By including array 110 which comprises a plurality of smaller micro power generators 112 rather than a single large micro generator, the reliability of system 100 is enhanced because the failure of one or even several micro generators 112 will not significantly affect the total power output provided by system 100.
MEMS systems, such as system 100, are generally fabricated using standard integrated circuit fabrication techniques or similar techniques such as surface micromachining, bulk micromachining and reactive ion etching (RIE). “MEMS” refers to systems that integrate mechanical structures (moving parts) with microelectronics, into a package that is physically very small. MEMS devices are generally custom designed for a given purpose.
Substrate 130 is preferably a single crystal substrate, such as a single crystal silicon. Single crystal silicon provides excellent mechanical properties. In a preferred embodiment, silicon-on-insulator (SOI) substrate starting material is provided. For example, the insulator can be silicon dioxide. Through removal of the silicon dioxide and underlying (thick) silicon substrate region beneath one or more portions of the substrate during processing, a surface single crystal silicon section can be freed to permit movement, such as to form a cantilever structure.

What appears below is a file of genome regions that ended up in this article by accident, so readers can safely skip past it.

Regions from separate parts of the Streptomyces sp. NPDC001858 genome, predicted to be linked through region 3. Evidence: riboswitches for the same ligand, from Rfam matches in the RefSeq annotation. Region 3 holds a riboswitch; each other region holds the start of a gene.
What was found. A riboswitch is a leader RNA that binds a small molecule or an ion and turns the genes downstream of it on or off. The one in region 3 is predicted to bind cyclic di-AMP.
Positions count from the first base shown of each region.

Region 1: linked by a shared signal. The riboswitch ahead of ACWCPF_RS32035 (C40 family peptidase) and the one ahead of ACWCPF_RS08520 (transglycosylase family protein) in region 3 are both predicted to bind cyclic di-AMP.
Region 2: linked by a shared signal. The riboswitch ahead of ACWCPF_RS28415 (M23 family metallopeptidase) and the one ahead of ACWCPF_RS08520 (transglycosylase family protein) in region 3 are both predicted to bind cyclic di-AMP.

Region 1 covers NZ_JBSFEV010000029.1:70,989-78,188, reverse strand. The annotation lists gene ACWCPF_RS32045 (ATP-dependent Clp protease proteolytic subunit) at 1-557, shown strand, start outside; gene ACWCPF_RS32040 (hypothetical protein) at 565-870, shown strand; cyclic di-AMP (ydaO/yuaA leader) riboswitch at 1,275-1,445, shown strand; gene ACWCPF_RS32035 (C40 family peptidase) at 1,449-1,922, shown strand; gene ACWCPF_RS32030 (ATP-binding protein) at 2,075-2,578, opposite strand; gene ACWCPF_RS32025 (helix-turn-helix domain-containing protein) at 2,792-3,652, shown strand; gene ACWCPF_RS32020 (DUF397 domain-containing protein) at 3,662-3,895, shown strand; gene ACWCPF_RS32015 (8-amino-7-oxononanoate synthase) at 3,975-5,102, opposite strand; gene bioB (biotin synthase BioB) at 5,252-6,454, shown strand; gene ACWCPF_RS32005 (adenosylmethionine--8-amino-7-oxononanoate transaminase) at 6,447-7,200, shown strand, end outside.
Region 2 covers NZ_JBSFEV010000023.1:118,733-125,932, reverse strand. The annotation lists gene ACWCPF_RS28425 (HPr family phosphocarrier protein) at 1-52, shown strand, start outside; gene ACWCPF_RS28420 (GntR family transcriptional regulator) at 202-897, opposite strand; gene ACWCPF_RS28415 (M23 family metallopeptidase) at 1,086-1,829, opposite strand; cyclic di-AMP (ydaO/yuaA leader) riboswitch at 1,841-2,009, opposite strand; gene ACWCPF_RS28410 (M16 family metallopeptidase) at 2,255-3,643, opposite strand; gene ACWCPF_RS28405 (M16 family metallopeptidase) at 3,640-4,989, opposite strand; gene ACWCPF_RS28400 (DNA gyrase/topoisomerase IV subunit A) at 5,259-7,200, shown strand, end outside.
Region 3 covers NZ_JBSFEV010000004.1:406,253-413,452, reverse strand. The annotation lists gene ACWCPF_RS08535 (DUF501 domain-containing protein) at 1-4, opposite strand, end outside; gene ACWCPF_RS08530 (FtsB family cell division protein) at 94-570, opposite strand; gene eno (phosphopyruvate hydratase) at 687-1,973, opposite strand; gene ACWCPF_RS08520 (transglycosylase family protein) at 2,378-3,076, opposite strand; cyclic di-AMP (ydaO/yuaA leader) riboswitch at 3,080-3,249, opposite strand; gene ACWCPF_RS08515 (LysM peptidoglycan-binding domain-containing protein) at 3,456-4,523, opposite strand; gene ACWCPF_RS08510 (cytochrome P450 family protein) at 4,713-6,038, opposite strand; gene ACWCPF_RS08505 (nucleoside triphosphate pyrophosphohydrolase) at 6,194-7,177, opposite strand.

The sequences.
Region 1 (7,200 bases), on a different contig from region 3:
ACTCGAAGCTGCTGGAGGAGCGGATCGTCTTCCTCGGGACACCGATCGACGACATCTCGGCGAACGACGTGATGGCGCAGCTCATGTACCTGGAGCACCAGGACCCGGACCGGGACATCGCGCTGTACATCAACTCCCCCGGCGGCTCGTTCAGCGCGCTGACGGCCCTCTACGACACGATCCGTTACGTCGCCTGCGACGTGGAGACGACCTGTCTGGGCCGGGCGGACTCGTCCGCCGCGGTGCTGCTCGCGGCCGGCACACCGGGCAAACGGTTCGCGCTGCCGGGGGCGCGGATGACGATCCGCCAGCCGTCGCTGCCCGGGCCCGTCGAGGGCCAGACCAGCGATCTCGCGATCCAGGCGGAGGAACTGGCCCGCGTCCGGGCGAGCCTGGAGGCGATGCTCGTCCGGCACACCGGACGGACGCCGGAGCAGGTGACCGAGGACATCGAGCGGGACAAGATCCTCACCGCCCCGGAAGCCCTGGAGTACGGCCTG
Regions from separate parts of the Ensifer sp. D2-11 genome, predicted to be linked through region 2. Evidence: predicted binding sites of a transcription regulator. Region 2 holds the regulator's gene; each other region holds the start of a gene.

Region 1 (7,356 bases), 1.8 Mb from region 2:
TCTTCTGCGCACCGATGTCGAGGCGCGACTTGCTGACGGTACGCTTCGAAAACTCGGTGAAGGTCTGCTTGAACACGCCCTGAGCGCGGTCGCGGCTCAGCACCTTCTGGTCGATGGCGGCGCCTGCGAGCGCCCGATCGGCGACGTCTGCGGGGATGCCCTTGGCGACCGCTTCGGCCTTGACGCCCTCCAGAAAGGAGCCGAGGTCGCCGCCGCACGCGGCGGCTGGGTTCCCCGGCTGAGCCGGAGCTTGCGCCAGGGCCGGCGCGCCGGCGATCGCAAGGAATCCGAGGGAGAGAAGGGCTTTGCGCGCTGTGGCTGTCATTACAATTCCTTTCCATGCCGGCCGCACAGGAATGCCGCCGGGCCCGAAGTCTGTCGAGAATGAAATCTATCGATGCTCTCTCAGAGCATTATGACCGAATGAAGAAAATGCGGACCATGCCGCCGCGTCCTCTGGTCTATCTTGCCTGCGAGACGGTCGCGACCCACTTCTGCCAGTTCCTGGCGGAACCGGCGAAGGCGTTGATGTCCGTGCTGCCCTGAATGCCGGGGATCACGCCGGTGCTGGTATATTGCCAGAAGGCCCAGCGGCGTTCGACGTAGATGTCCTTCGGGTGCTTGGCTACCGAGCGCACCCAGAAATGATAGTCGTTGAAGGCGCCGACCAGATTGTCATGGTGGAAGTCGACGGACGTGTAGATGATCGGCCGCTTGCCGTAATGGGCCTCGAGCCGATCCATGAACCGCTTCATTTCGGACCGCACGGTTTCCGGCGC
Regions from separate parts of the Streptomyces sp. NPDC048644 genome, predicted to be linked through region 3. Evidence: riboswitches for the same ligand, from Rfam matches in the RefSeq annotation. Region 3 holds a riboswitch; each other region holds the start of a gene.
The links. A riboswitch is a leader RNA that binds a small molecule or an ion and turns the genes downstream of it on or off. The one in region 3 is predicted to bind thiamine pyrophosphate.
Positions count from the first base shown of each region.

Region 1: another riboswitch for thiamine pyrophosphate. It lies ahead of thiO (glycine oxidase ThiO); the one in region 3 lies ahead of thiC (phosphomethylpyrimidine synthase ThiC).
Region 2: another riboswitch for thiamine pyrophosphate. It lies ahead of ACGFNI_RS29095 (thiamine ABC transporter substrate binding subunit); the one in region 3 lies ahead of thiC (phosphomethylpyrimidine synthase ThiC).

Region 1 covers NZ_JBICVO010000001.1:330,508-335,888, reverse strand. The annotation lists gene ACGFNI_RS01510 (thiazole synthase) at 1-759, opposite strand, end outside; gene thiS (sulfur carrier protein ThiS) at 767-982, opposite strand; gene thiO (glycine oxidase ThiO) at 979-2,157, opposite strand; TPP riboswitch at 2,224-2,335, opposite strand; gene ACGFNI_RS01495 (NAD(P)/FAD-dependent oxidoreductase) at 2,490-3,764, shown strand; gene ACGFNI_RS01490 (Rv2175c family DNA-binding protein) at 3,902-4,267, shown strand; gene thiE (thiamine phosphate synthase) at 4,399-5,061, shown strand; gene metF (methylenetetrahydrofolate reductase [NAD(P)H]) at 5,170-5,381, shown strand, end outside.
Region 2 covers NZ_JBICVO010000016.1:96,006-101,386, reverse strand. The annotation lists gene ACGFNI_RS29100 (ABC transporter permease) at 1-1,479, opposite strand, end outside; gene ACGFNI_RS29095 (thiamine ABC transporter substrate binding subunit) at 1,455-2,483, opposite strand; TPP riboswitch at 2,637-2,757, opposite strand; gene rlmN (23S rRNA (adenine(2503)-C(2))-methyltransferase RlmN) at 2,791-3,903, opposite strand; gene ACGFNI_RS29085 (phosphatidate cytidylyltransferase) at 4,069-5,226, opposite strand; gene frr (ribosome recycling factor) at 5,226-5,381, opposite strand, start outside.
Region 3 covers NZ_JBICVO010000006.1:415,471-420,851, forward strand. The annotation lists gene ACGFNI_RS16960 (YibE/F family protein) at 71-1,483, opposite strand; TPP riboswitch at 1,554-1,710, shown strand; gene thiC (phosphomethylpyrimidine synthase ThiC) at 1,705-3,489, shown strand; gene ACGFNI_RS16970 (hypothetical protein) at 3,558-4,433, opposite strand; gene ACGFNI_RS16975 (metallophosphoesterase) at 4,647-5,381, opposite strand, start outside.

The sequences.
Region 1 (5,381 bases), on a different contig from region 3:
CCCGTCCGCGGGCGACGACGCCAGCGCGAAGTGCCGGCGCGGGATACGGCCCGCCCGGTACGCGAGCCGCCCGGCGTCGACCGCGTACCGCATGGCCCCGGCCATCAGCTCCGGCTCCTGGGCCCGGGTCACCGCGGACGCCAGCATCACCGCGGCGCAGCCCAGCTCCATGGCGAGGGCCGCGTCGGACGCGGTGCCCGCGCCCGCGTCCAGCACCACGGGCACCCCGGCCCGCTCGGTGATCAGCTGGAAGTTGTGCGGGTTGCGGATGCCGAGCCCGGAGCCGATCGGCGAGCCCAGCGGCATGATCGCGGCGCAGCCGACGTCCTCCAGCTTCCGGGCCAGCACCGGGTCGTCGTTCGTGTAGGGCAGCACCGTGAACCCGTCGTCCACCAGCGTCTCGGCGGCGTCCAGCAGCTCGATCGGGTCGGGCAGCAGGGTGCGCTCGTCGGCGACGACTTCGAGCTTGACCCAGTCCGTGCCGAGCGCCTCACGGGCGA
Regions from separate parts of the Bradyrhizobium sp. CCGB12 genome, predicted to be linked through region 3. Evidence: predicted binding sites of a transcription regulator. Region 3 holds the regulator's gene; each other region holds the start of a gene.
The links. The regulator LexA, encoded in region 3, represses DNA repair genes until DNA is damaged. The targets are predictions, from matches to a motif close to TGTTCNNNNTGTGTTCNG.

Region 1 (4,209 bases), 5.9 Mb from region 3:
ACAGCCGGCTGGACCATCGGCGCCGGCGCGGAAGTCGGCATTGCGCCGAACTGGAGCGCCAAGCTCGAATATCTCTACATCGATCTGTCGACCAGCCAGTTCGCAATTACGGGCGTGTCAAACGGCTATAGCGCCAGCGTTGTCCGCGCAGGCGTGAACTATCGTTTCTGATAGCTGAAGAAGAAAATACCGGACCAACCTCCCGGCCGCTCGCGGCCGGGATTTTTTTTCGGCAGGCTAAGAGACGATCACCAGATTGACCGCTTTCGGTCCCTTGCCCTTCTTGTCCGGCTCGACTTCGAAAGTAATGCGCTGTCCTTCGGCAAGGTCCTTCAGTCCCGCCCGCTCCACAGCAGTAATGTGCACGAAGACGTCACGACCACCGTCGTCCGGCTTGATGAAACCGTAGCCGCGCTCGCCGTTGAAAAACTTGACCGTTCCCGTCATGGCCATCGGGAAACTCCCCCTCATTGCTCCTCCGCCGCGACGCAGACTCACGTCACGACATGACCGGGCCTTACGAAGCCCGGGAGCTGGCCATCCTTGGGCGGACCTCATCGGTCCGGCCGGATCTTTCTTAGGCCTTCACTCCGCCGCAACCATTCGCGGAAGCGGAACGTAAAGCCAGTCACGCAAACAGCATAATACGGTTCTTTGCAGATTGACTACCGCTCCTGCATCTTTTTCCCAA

Micro generators 112 are preferably each piezoelectric generators, 96 of which are shown in FIG. 1. FIG. 2(a) illustrates a top view of a single piezoelectric resonant micro generator cell 112 including three (3) cantilever structures attached to a single inertial mass, while FIG. 2(b) illustrates the relationship of the micro generator cell 112 shown in FIG. 2(a) in relation to the array of micro generators 110 connected to the power processor 120, according to an embodiment of the invention.
FIG. 3(a) illustrates a top view of a single micro generator 112, while FIG. 3(b) shows a side view of the micro generator 112 shown in FIG. 3(a) showing a cross-sectional view of the piezoelectric resonant micro generator cell cut along a line the A-A′ in FIG. 3(a). Micro generator cell 112 includes three suspended cantilever structures 220 all attached to inertial mass 215 at their tips. Inertial mass 215 is typically the entire thickness of the substrate.